It might be one of the terms that is both simple and complex to grasp at the same time! I am of course talking about microservices, a term that you've probably have heard at a conference. Read about it online or in a magazine or even talked about it within your own organization. I believe that microservices, APIs and API Management solutions can help you grow your business as they allow more agile operations.
But what are microservices, precisely? Is an API a microservice? What are microservices good for? How do you manage them and most importantly: what value can they bring to your organization?
In this blog I will explain the high-level details of microservices, their value and how you can get started utilizing them. Be sure to check out our microservices white paper where you can find lots more valuable insights.
Looking for a definition
Without having a good definition, we could be talking across purposes. One of the best-known people in this area is Martin Fowler. According to him:
"There is no precise definition of this architectural style, there are certain common characteristics around organization around business capability, automated deployment, intelligence in the endpoints, and decentralized control of languages and data."
Micro is not small
You might think that small as far as size goes also has something to do with microservices. However, this is not so much the case. What we can say is that they are smaller than the monolithic systems of the past but they're not so small that they are almost at the lowest level. A microservice that is only able to Validate an iBAN number clearly does not qualify because it has no little business benefits of its own, it is part of something bigger in most cases. However, there are services online (APIs) that offer this service to other users online. This would qualify as an API, rather than a microservice.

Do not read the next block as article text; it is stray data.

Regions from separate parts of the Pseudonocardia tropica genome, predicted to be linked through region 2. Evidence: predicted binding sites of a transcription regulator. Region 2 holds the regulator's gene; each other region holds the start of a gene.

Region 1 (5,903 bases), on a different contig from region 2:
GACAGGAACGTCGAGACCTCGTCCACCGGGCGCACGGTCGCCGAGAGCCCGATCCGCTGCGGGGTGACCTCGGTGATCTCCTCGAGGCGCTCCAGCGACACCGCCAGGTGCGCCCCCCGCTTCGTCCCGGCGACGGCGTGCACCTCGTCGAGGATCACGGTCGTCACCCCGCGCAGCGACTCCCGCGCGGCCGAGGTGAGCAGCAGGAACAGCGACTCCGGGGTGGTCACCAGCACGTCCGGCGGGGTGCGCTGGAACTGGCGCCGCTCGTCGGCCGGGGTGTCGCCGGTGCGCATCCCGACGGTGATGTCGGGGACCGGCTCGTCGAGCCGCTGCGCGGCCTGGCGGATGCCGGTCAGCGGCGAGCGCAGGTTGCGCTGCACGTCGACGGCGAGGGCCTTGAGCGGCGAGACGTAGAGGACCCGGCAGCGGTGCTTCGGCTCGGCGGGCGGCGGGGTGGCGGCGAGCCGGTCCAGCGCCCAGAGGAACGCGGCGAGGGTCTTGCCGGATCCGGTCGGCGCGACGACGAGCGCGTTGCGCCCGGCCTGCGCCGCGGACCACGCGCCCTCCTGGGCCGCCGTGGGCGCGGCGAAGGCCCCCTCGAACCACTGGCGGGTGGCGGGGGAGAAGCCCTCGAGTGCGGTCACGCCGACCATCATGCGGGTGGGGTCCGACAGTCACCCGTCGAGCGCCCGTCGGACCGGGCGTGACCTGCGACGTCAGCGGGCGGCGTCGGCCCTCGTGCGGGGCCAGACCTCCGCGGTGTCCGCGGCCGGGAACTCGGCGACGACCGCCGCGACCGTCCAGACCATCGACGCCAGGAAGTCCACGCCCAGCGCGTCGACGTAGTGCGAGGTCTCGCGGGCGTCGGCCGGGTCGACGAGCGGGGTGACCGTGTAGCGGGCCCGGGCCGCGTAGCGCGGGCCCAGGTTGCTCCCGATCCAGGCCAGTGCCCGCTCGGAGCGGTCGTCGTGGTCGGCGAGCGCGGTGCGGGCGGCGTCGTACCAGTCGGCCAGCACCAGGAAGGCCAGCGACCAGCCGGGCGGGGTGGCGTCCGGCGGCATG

So, what are the most important elements of a microservice? Let’s consider the four elements in bold from Martin Fowler’s comment.
In case of a business capability what we're doing is grouping in creating services around a major business process. For instance, in a bank this could be opening an account. In this case we are not looking at just storage or just the logic but basically everything that is needed in order to open the aforementioned account including user interface, storage collaborations, calculations, processes and so on. The whole registration process will obviously require the work of multiple microservices, for instance an account service, a customer service, a fraud service, a money laundering service, an identity verification service, and so on. And the process for a business account will be different from a consumer account.